It’s actually a pretty sparse premise, with a straightforward arc for Max as a character. In fact, the plot is so bare bones, many of the characters aren’t really given names so much as acknowledgments to how they functioned in the credits. And yet I’d never think to call the film empty – as the substance lies in how much of the world is built in the backdrop of Max’s story and the personality that gives the film. Desolate, desperate, with Norma Moriceau’s costume design and Grace Walker’s art direction taking care to pick and choose what remnants of the old world of today should be given flashing glimpses in this broken one, and how should they be twisted to fit into the resourceless environment. At the same time, while tackling that concept, they also have to make sure to juggle between having it grounded with the viewer yet evoke some amount of epic mythic quality for the identification of our narrator – who elicits our excitement for what is to come before returning in the end to confirm how Max learned to give hope to others, even if he had very little in himself to spare. It very effectively is the sort of story one has to take from Mad Max, where our hero finds himself at lows he didn’t imagine being at the beginning of his plight, before deciding the only direction left for him to go in this world is up. And by painting these in broad strokes with the script, it allows the more subtle facets like how these characters use ammunition sparingly or have to choose carefully their alliances and antagonisms lest it break their chances of survival. It’s a big world out there implied that is made small and personal here.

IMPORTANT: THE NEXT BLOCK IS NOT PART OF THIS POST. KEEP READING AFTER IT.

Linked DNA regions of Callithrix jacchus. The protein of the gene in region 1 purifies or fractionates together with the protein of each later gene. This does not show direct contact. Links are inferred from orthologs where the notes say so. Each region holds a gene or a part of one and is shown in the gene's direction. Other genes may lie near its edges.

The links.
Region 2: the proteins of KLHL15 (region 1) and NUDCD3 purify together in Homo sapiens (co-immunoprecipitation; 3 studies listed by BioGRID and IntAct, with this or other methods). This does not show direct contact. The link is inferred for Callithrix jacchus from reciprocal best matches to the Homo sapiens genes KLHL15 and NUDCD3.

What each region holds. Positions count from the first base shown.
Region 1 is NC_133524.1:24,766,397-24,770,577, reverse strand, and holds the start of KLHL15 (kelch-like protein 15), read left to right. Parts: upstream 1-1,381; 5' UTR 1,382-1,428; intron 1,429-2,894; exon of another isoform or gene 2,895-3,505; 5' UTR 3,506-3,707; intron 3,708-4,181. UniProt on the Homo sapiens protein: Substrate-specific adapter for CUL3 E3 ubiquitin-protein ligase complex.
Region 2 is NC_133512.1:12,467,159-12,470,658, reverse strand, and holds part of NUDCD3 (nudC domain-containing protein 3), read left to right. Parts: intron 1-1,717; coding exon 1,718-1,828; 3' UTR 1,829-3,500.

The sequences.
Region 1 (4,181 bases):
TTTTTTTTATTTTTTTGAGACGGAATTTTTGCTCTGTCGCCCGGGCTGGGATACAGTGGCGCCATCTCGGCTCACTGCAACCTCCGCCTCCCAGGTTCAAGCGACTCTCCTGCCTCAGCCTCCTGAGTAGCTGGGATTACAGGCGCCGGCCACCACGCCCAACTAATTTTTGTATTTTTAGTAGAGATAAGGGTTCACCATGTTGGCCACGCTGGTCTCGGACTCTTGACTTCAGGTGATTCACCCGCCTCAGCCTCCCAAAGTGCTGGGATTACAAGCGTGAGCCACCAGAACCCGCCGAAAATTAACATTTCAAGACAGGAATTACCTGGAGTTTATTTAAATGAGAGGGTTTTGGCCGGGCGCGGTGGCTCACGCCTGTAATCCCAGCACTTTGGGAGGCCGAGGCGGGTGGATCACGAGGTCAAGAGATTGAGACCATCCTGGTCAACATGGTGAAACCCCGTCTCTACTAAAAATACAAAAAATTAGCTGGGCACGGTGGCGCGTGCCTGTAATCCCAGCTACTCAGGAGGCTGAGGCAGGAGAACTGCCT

And it’s still epic alright. Even, if the narration and the design didn’t give you that feeling, the final truck chase should cement that once and for all. Director George Miller and cinematographer Dean Semler bring back all that shockingly effective energy from this movie’s predecessor back by giving it the look of invention among the ragged armored manner of the vehicle, while editors David Stiven, Michael Balson, and Tim Wellburn begin to restrain themselves just a bit from the “BOOM! and then POW! and then CLANG!” of the first movie to allow the audience to behold the impressive scale of both our heroes’ scrappy machine and the villains’ predatory fleet. That probably comes from how remarkably minimal the action setpieces are in this film (I was actually very surprised there was not more action), but that doesn’t stop the three from kicking up the film’s momentum the moment any semblance of violence or tension comes to our heroes, particularly where the film is able to segue between Max’s charge past Humungus’ army with a tanker back into the oil refinery suddenly into an attempt to kick out the intruding Wez by any means without me even realizing this happened until everyone’s safe and I can catch my breath with them. It may just be the few action scenes, but they carry punch and weight and never seem to just be there for the sake of it. It’s a logical approach.

Watching The Road Warrior for the very first time in anticipation of Mad Max: Fury Road made me extremely fearful. The Road Warrior is such an amazing work of confidence in storytelling mixed in with once again shoestring economic filmmaking that I began to wonder if it was worth daring Fury Road to actually live up to the high bar The Road Warrior left, not only in action cinema. But in cinema as a whole. This is a movie that is able to feel larger than life and get away with it.